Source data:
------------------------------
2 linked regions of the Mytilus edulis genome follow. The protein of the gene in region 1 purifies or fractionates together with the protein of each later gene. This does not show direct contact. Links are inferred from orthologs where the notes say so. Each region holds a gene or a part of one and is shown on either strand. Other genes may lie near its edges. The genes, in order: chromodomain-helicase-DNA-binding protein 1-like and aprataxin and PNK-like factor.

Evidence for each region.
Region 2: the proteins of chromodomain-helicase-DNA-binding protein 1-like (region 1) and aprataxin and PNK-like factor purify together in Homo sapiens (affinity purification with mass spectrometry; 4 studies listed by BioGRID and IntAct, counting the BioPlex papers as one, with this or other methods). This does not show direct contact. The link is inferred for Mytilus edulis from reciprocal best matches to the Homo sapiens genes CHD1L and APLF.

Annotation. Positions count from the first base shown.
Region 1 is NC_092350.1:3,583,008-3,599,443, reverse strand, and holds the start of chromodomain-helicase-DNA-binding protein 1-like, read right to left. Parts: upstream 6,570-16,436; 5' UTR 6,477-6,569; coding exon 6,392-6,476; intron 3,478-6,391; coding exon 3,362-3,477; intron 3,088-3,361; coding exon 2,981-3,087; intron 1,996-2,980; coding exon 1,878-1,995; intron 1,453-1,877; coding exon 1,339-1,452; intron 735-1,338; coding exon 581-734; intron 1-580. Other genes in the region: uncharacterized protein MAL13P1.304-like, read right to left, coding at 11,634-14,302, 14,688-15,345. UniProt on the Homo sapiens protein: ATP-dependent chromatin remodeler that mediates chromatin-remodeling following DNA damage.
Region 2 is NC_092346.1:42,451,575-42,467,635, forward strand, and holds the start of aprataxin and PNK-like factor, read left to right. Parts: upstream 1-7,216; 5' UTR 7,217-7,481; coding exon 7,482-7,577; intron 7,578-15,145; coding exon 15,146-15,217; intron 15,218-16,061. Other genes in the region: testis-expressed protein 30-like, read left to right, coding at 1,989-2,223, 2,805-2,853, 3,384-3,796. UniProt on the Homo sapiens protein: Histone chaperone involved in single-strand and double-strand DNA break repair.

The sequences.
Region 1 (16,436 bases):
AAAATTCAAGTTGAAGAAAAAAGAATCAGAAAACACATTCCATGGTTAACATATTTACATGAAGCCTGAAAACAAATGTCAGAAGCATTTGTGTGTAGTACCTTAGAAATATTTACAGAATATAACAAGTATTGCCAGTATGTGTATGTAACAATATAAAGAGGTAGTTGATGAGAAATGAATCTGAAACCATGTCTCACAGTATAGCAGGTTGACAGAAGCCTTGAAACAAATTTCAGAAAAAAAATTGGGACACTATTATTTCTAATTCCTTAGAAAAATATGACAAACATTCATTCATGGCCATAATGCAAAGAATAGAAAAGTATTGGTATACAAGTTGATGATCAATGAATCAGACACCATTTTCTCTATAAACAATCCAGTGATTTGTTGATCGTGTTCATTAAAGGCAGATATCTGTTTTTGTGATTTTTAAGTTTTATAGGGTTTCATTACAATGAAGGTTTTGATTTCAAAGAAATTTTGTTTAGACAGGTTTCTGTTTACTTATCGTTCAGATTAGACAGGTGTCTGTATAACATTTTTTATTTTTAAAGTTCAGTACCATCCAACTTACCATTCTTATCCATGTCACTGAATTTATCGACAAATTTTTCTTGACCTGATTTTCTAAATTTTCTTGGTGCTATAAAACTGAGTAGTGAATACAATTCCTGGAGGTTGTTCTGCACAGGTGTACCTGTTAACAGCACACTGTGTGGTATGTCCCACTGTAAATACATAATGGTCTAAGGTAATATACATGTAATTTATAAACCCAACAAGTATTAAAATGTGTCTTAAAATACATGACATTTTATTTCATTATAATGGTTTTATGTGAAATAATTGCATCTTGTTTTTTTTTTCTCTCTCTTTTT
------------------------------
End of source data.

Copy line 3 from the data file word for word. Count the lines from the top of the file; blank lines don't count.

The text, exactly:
Region 2: the proteins of chromodomain-helicase-DNA-binding protein 1-like (region 1) and aprataxin and PNK-like factor purify together in Homo sapiens (affinity purification with mass spectrometry; 4 studies listed by BioGRID and IntAct, counting the BioPlex papers as one, with this or other methods). This does not show direct contact. The link is inferred for Mytilus edulis from reciprocal best matches to the Homo sapiens genes CHD1L and APLF.